The Carnegie Foundation for the Advancement of Teaching recognized Wake Forest on Jan. 5 as an institution with a tradition of focusing on community engagement. Wake Forest was among 115 U.S. colleges and universities selected by Carnegie for its 2010 Community Engagement Classification.
“This is excellent recognition of the University’s past work,” said Steven M. Virgil director of the Institute for Public Engagement and professor of law. “The Institute has recently served to coordinate our myriad engagement efforts, which range from community advising groups, involvement with grassroots organizations and economic development for public schools. Linking our academic mission to community needs is nothing new at Wake Forest.”
To be selected, Wake Forest had to provide descriptions and examples of community engagement that showed alignment among mission, culture, leadership, resources and practices.
Virgil pointed to a pilot program scheduled to launch this month as evidence of the University’s responsiveness to community needs. Based on the findings of focus group sessions with the City of Winston-Salem, Forsyth County and regional public school superintendents, faculty members in the Institute for Public Engagement designed a leadership development program for public school principles.
“Public school principles face high-urgency situations on a daily basis,” explained Virgil. “Without the luxury of time to focus on bigger picture, strategic issues, they are forced to become transactional leaders rather than transformative leaders. Through the leadership development program, we will bring them to the University, away from their usual setting, and give them the tools to look at critical leadership principles like vision, mission and operating parameters.”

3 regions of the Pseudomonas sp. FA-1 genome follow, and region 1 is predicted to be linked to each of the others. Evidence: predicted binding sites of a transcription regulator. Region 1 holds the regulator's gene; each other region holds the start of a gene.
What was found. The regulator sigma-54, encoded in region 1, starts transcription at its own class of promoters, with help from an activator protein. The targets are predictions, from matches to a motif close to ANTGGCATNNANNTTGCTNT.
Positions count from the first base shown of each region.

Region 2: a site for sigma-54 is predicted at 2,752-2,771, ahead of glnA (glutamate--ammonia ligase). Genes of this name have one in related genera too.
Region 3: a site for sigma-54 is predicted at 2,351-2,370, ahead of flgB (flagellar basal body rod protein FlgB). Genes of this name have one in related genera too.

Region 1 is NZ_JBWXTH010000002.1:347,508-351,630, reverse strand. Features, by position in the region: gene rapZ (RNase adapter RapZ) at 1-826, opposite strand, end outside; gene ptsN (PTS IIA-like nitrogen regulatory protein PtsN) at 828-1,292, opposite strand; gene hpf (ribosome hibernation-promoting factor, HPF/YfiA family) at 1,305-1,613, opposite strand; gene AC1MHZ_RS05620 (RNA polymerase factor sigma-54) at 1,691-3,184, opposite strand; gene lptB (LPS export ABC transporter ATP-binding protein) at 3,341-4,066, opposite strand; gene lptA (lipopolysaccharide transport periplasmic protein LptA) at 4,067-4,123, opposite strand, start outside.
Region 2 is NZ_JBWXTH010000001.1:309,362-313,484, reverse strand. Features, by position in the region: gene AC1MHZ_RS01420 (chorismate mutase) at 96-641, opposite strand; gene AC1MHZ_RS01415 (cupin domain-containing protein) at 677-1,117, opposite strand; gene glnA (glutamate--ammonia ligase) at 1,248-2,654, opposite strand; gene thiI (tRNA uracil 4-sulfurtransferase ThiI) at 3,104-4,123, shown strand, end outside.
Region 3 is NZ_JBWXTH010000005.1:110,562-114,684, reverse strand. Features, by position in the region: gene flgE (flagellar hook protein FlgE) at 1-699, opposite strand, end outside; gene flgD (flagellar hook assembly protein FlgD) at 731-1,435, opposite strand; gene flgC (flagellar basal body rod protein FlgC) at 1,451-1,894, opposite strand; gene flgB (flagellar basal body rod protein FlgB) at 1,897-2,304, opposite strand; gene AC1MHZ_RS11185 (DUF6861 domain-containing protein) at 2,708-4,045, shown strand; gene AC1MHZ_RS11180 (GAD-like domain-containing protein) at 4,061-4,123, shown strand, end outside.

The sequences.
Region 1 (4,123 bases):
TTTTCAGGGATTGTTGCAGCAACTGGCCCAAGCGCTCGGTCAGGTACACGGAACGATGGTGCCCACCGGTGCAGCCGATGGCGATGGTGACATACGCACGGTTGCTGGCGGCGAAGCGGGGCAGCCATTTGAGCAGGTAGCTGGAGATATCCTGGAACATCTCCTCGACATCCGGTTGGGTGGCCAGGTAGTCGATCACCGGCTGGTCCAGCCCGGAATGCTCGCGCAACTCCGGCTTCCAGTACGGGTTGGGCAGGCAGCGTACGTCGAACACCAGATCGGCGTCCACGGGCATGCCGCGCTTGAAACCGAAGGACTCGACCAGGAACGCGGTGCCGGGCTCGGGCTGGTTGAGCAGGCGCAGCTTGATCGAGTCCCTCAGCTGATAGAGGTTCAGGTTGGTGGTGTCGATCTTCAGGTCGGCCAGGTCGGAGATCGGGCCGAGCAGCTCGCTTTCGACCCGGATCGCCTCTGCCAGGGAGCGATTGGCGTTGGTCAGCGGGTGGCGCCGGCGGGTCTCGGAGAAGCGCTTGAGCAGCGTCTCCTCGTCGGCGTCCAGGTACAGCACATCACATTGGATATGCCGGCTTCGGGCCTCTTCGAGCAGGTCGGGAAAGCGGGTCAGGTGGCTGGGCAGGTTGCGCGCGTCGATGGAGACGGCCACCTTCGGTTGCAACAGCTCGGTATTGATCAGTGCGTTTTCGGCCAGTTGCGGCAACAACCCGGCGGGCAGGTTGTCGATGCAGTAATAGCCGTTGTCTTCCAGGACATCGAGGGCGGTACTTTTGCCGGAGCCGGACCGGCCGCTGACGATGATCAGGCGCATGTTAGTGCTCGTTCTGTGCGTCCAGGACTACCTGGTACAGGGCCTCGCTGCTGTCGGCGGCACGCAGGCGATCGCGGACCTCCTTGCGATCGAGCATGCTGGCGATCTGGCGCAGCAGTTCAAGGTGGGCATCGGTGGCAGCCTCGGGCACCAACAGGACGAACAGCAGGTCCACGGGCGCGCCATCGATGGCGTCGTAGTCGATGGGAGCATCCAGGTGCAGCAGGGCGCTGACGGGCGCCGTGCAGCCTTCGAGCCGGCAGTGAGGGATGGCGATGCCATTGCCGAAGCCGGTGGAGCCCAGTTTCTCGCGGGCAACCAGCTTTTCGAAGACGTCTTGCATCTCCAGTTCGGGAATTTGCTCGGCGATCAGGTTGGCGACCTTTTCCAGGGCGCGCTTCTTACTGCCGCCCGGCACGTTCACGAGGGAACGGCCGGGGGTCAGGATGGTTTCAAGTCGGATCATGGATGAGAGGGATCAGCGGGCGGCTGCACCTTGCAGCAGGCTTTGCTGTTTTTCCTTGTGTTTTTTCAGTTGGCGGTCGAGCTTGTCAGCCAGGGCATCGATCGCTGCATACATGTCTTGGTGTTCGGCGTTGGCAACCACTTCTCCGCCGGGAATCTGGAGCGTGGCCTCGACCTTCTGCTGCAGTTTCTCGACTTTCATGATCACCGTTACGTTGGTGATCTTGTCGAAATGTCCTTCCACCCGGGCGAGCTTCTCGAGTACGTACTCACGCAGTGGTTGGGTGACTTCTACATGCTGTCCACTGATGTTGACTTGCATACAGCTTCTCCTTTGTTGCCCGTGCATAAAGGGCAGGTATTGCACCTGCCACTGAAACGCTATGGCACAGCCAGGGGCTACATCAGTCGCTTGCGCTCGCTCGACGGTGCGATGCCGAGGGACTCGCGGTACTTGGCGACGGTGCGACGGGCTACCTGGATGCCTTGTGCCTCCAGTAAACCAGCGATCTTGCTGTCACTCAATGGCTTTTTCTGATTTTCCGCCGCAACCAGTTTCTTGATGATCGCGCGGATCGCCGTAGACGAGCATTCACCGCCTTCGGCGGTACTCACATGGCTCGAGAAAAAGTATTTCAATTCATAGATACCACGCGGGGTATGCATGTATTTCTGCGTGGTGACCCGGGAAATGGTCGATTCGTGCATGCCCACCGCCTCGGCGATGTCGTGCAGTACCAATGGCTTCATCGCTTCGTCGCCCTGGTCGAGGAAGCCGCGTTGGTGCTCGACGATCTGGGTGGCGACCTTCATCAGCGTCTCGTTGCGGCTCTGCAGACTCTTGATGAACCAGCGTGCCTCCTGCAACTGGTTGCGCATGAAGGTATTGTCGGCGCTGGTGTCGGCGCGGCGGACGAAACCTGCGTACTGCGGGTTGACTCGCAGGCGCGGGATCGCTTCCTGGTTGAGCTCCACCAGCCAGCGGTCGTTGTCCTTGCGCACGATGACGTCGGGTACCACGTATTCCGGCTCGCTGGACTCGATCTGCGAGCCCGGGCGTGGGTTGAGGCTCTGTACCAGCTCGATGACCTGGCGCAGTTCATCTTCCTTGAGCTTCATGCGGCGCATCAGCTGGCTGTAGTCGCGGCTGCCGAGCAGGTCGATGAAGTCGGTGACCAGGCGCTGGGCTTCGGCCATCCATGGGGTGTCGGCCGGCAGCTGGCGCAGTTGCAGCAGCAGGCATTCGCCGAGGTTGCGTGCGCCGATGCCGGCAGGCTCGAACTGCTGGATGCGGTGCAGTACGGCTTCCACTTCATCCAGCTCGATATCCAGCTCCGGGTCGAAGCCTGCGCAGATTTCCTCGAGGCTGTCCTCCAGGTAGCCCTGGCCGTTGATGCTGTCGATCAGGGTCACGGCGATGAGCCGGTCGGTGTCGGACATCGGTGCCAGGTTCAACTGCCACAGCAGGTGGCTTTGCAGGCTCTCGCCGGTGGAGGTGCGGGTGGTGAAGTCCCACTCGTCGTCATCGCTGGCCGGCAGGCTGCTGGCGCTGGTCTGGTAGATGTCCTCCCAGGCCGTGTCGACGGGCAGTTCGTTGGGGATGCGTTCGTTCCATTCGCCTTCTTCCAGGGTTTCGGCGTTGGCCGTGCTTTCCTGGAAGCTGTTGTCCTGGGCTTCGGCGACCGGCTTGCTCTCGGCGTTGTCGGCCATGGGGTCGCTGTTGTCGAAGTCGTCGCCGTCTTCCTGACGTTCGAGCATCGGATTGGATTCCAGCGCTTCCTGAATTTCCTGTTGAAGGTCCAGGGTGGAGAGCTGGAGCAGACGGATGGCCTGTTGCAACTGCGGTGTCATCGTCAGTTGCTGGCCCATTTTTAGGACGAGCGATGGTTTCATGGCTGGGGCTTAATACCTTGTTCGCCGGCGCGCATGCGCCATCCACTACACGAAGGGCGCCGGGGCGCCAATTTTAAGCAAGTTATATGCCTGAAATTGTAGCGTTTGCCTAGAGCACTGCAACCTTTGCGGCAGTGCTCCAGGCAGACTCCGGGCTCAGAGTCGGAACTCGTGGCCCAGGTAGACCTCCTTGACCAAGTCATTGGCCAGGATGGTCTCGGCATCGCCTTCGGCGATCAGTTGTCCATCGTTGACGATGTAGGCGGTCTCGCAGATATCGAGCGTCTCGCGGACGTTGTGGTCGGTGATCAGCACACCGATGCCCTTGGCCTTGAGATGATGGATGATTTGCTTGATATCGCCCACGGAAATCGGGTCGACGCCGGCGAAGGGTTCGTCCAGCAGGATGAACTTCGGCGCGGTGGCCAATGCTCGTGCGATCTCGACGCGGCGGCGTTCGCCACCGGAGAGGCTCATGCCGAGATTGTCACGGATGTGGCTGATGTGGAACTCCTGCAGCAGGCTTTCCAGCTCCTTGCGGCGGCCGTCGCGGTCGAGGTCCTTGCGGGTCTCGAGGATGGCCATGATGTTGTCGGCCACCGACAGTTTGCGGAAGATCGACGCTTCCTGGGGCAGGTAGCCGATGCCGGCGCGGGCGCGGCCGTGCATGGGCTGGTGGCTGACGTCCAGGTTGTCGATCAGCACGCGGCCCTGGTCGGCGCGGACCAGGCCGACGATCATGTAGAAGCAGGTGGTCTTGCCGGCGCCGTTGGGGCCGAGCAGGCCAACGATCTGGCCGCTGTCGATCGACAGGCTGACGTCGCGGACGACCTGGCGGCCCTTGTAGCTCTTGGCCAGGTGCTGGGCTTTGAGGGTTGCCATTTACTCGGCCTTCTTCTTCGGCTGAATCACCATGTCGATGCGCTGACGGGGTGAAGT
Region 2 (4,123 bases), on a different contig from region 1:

A cohort of 35 public school principals from seven North Carolina school systems will participate in six workshops throughout 2011. The first workshop on Jan. 27 will introduce three innovative leaders from diverse fields to explore the qualities of leadership. Dr. Anthony Atala, Director of the Wake Forest Institute for Regenerative Medicine and Chair of the Department of Urology at the Wake Forest University School of Medicine; Southwood J. “Woody” Morcott, former president, CEO and Chairman of the Board of Dana Holding Corporation; and Steve Swain, CEO of an innovative program assisting the homeless with career skills called Step Up Ministries, have been successful in demanding positions by taking innovative approaches to old problems.
“Their experience should translate well to the daily challenges facing public school principals,” Virgil said.
“Community engagement provides a new avenue for Wake Forest University scholars and leaders to connect their work to a community need,” said Virgil. “These types of projects allow a real-time look at the relevance of their research and academic focus. However, the opportunity for our students and the benefit for the community generate the greatest rewards.”